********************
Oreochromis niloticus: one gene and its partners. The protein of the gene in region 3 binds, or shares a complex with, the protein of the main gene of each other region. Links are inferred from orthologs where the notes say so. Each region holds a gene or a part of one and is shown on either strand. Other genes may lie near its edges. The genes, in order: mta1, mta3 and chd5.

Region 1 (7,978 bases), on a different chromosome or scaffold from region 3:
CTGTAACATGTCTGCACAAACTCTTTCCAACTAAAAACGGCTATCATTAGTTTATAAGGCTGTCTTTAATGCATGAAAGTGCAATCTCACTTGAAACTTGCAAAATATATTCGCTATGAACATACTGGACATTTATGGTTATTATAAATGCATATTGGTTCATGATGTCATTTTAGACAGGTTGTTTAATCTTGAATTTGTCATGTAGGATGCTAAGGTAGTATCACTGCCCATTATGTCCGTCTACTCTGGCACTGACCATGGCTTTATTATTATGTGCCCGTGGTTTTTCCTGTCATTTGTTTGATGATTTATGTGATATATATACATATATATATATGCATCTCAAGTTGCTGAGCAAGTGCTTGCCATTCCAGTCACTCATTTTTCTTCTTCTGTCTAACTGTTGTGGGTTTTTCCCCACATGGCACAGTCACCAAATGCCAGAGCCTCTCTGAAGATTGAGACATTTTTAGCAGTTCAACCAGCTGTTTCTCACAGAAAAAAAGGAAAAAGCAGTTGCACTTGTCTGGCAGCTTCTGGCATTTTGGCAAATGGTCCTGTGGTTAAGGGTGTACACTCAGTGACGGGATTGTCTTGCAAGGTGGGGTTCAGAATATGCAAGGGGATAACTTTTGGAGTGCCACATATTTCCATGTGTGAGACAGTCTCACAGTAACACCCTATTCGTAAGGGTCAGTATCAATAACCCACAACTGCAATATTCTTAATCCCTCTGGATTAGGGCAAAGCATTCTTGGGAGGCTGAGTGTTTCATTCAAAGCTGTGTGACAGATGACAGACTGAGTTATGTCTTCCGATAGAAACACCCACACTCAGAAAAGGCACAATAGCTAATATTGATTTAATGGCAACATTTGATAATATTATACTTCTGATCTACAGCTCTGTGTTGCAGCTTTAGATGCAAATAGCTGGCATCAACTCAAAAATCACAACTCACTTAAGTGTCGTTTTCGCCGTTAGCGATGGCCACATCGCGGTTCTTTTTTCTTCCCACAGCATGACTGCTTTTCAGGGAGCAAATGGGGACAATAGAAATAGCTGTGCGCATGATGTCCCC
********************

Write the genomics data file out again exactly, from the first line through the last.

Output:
Oreochromis niloticus: one gene and its partners. The protein of the gene in region 3 binds, or shares a complex with, the protein of the main gene of each other region. Links are inferred from orthologs where the notes say so. Each region holds a gene or a part of one and is shown on either strand. Other genes may lie near its edges. The genes, in order: mta1, mta3 and chd5.

Region 1 (7,978 bases), on a different chromosome or scaffold from region 3:
CTGTAACATGTCTGCACAAACTCTTTCCAACTAAAAACGGCTATCATTAGTTTATAAGGCTGTCTTTAATGCATGAAAGTGCAATCTCACTTGAAACTTGCAAAATATATTCGCTATGAACATACTGGACATTTATGGTTATTATAAATGCATATTGGTTCATGATGTCATTTTAGACAGGTTGTTTAATCTTGAATTTGTCATGTAGGATGCTAAGGTAGTATCACTGCCCATTATGTCCGTCTACTCTGGCACTGACCATGGCTTTATTATTATGTGCCCGTGGTTTTTCCTGTCATTTGTTTGATGATTTATGTGATATATATACATATATATATATGCATCTCAAGTTGCTGAGCAAGTGCTTGCCATTCCAGTCACTCATTTTTCTTCTTCTGTCTAACTGTTGTGGGTTTTTCCCCACATGGCACAGTCACCAAATGCCAGAGCCTCTCTGAAGATTGAGACATTTTTAGCAGTTCAACCAGCTGTTTCTCACAGAAAAAAAGGAAAAAGCAGTTGCACTTGTCTGGCAGCTTCTGGCATTTTGGCAAATGGTCCTGTGGTTAAGGGTGTACACTCAGTGACGGGATTGTCTTGCAAGGTGGGGTTCAGAATATGCAAGGGGATAACTTTTGGAGTGCCACATATTTCCATGTGTGAGACAGTCTCACAGTAACACCCTATTCGTAAGGGTCAGTATCAATAACCCACAACTGCAATATTCTTAATCCCTCTGGATTAGGGCAAAGCATTCTTGGGAGGCTGAGTGTTTCATTCAAAGCTGTGTGACAGATGACAGACTGAGTTATGTCTTCCGATAGAAACACCCACACTCAGAAAAGGCACAATAGCTAATATTGATTTAATGGCAACATTTGATAATATTATACTTCTGATCTACAGCTCTGTGTTGCAGCTTTAGATGCAAATAGCTGGCATCAACTCAAAAATCACAACTCACTTAAGTGTCGTTTTCGCCGTTAGCGATGGCCACATCGCGGTTCTTTTTTCTTCCCACAGCATGACTGCTTTTCAGGGAGCAAATGGGGACAATAGAAATAGCTGTGCGCATGATGTCCCC